Chrome search engines as fast bookmarks for Dynalist items

I’m not sure how widely this is known, but it was new to me when someone showed me recently.

Each bullet in your Dynalist has a unique URL, for example, this URL links to “the atomic structure of matter” in Propaedia

I have a few Dynalist bullets I use frequently. I used to get to them by first navigating to Dynalist, then crtl+o, then get them from the Dynalist bookmarks.

For me, it was better to go to chrome://settings/searchEngines. After a few defaults, there’s “other search engines” and “add”. I click “add”, and in the dialog that pops up, type a short name for the dynalist bullet, then a short key to remember it, then paste the url. Then, whenever I type the key into Chrome’s address bar and hit enter, I go straight to the Dynalist bullet I want.

For example, I could type
Search engine: structure of matter
keyword: som
URL with %s in place of query:

Then when I want to go to the structure of matter bullet point, I hit ctrl+L in chrome to go to the address bar, type “som”, hit enter, and I’m there. This was faster for me because I didn’t have to navigate to dynalist first.

I knew about the chrome search engine edit for a while, but never thought to use it this way. It just creates aliases for URLs, which is useful for searches, but useful for quick navigation as well. I even use it to bookmark chrome://settings/searchEngines as “se” so I can add new pages quickly. (So if I’m on a page I want to bookmark, I hit ctrl+L, ctrl+c, se, enter, tab tab tab enter, then type in the moniker, alias, and paste in the url, hit enter, and I have a new bookmark.)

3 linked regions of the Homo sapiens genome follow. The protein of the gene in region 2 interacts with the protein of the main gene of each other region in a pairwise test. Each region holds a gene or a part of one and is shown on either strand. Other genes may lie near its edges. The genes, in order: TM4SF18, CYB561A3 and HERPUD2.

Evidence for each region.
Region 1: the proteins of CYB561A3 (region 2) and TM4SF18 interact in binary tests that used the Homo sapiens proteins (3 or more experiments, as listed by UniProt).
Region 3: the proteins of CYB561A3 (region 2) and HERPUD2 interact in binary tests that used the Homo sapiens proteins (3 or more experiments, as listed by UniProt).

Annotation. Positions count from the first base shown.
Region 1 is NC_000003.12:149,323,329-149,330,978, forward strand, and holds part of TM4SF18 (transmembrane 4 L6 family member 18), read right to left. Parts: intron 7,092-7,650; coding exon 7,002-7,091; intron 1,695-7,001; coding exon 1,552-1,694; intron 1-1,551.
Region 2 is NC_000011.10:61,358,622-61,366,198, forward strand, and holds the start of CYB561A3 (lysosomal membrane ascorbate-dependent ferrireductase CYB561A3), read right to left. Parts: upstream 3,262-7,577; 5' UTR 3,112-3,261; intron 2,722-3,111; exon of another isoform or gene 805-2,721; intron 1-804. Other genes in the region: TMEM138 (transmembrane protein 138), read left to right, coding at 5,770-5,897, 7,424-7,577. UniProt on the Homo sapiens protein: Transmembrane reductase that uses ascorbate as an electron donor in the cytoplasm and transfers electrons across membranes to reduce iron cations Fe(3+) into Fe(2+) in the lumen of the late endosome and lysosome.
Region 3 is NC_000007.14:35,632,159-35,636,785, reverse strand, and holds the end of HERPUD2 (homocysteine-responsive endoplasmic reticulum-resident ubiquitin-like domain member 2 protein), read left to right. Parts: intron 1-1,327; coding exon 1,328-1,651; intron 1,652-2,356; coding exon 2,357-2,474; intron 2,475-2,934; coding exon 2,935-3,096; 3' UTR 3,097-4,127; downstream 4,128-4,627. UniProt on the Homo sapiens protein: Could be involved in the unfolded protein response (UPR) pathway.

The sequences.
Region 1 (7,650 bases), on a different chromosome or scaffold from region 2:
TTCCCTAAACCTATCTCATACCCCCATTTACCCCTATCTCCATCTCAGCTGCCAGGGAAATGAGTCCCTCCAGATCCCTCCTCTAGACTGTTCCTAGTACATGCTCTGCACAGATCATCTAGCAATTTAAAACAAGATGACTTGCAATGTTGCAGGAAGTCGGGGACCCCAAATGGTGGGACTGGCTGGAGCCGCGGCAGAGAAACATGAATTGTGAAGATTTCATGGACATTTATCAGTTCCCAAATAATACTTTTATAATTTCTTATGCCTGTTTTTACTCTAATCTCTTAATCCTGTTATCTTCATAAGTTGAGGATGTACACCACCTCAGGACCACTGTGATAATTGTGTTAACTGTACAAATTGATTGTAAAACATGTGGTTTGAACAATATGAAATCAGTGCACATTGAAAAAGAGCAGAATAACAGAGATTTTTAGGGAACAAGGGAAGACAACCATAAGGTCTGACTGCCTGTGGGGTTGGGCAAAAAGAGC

This has the downside that you have to remember the aliases you gave, but for any URL I visit frequently, I find it easier and faster than standard bookmarking, in Dynalist and elsewhere. It’s also useful for fast-emailing people I email frequently, (see for gmail urls).


ah this is such a great idea

you could take it even further by automatically that entire process using a phrase-express macro to handle all those keys in phrase-express

so really, the fastest way of doing this is as follows:

  1. On dynalist site
  2. Press a hotkey that [asks for input, ctrl+L, ctrl+C, se, enter, tab tab tab enter)
  3. Press Ok (automatically paste values in ✪Search Engine (default of dynalist) ✪ Keyword (input) ✪ URL %s (URL of site you were on)

then you just type input press okay

Search engine is completely irrelevant so if you just use the same name over and over it makes it easier to find

You can take it always do this step when making new document in dynalist and have some shortcut / keyword naming rules

I tend to make a lot of MOOC course docs on lynda so I think I would name mine like this:

  • LYCSS1 → css course material part 1
  • LYCSS2 → css course material part 1
  • LYJS1 → javascript course material part 1
  • LYJS2 → more advanced topic
  • LYNode → nodeJS stuff

only downside is if you have a lot more documents it can be kind of hard to remember everything document names as list gets bigger

unless you had a cheat sheet with all your shortcuts names → doc names on it

Not sure how you would run backups / sync with 2 PCs though

Aren’t there chrome extensions to handle omnibar types of searches? Or bookmark tools?

Just a thought. I have used Slimjet ( as my primary browser for years. Slimjet is built on Chromium and has alias functionality builtin. I have a few aliases that I use constantly. After reading this thread I see that I have failed to grasp the power of aliases.

The only downside of Slimjet is that it does not run on Mac OSX. I am on Linux 99% of the time, Windows 1% of the time.

Thanks for the hugely useful idea of using aliases more.

that link to atomic structure is not even deep

if something was deep enough, just have a separate list/outline/note, simple

what exactly would this be helpful? examples would be helpful